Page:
End-of-Year E-Pistols: Who’s Winning (& Losing) as Book Publishing Enters 2014?

End-of-Year E-Pistols: Who’s Winning (& Losing) as Book Publishing Enters 2014?

Random House first edition (1967) of the Marshall McLuhan classic.revolver-bullet-tinyIncome data from 5,000 authors responding to 2013 Digital Book World and Writer’s Digest Author Survey:
Median annual earnings for self-published authors = $1 to $4,999; for traditionally published authors = $5K to $9,999; and for hybrid authors (both) = $15K to $19,999.

revolver-bullet-tiny“The price readers pay for books is at an all-time low, thanks to ebooks and…aggressive discounting tactics,” reports Jeremy Greenfield in Forbes. “The average price of a best-selling ebook today is $5.27.

revolver-bullet-tinyThat stomping sound is Amazon’s new giant step toward dominating the entertainment market: Amazon Instant Video.  For $79 per year (less than the cost of Netflix), Amazon Prime members already got book discounts, free book loans, and free multi-product shipping. Now they can also stream movies and TV shows, including Amazon-generated productions, a new enterprise bound to burgeon in 2014 and beyond.
Worth noting: only Kindle and Apple mobile devices can download Amazon Instant Video, although there are apps for bridging the gap to competitors’ tablets and phones.phone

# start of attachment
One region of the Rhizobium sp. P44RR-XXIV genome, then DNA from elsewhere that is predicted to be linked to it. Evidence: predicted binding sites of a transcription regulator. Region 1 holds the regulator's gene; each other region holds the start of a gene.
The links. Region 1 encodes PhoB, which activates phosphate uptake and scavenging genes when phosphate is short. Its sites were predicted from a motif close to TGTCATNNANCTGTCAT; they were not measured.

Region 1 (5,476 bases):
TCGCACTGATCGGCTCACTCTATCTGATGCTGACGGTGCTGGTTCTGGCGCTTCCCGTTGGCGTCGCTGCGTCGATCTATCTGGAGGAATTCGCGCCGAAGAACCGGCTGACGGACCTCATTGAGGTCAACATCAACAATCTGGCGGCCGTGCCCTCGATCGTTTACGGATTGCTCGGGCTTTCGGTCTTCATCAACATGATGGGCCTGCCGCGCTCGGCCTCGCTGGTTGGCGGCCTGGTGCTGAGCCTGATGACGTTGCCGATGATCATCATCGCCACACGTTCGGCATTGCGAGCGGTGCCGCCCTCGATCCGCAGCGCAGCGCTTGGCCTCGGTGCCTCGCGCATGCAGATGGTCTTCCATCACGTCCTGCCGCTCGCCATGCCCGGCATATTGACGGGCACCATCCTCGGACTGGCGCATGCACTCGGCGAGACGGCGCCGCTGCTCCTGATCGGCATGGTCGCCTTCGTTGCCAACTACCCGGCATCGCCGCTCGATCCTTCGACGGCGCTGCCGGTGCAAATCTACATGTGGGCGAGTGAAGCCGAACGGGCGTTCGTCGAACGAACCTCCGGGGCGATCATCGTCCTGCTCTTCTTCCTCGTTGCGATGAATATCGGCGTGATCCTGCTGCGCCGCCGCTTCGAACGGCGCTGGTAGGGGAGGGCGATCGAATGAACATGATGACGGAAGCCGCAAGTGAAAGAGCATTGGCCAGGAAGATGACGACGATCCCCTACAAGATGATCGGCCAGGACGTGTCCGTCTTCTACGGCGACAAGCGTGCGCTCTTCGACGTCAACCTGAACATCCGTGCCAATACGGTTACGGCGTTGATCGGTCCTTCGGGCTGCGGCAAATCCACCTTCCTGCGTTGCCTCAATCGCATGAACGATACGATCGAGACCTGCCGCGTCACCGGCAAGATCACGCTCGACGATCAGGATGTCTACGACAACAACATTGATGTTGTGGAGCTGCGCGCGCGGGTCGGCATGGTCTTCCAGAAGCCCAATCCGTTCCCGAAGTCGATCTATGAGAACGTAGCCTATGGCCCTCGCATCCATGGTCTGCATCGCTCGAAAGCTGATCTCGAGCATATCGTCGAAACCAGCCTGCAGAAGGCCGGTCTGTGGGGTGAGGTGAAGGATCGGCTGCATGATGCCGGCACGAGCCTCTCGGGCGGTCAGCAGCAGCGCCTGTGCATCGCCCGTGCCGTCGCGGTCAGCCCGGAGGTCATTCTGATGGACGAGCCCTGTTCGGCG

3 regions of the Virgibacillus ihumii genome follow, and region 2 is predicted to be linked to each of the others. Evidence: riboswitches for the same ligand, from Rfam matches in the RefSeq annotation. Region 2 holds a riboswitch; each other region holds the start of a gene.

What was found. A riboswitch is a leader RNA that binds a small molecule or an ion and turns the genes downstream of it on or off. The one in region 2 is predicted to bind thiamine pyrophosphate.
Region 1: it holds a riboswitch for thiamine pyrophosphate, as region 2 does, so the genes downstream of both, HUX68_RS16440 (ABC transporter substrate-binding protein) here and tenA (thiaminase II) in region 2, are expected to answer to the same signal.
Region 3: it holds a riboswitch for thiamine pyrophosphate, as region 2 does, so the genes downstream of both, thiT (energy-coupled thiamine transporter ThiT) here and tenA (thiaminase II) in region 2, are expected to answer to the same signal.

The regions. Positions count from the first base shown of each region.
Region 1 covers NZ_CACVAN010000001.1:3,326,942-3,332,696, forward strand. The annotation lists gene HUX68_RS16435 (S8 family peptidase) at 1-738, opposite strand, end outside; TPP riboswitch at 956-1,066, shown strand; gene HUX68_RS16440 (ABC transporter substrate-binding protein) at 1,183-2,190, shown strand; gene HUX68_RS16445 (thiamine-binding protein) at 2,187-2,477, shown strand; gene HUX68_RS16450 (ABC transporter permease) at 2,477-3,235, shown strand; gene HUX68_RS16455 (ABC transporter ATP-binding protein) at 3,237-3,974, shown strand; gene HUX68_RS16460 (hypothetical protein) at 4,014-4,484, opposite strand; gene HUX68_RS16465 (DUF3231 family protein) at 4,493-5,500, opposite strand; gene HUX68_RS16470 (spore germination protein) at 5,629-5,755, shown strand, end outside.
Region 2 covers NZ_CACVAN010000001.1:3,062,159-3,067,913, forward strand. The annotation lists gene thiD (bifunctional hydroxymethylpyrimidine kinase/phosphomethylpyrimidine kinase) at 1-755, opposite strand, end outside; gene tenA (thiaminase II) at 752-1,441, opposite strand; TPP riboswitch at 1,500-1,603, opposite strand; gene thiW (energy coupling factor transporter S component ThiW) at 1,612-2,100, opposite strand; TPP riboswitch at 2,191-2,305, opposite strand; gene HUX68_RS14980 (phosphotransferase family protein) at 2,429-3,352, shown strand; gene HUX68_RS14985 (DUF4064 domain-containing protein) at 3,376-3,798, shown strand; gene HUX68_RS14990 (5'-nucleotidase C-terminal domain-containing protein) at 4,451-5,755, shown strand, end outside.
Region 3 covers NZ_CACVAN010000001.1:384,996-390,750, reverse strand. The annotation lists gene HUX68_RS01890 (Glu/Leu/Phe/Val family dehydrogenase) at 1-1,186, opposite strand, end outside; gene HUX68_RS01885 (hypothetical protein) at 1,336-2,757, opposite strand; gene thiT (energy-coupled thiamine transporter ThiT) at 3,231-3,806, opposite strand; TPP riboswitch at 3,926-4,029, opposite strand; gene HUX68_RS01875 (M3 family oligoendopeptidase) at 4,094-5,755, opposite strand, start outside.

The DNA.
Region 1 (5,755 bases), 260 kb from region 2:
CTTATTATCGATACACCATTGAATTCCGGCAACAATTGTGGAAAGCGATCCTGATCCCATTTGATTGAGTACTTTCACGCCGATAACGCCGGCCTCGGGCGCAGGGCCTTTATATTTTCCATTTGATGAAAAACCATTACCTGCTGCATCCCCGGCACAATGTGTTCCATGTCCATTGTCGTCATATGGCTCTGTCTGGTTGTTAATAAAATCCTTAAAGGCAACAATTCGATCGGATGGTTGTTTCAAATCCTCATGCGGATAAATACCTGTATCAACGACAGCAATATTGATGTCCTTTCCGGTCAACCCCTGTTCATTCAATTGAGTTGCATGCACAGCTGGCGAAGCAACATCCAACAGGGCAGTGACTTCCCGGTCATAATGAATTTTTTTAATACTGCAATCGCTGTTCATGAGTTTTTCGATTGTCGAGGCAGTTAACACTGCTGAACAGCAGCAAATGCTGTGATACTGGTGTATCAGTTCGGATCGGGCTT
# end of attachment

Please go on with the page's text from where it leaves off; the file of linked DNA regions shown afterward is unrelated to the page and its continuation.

revolver-bullet-tinyIn format, the future is mobile. “In 2012 nearly 5 times as many smartphones sold worldwide as did PCs. The result is that in a very short time there have become twice as many mobile users as PC users,” reports  Digital Book World’s Thad McIlroy, citing Benedict Evans’s “Mobile is Eating the World.”  One key takeaway for McIlroy is that “a marketing strategy that runs paper to desktop to mobile has become a traffic jam. Try mobile, desktop and then paper.”

The other takeaway circles back to our previous e-pistols: In the worldwide battle for consumers, the winner will be whoever gives them what they think they want at the fastest speed and cheapest price.  Amazon is contemplating a rosy future.  Authors, maybe not so much, except for those happy few who snagged a seat in this game of Musical Chairs before the viral spread of self-publishing and Amazon.

Joe Konrath & Barry Eisler remain aggressively bullish on the new age of democracy in publishing.  Who’s right?  Time will tell.  But it’s been a long time since the last best-seller out of nowhere.

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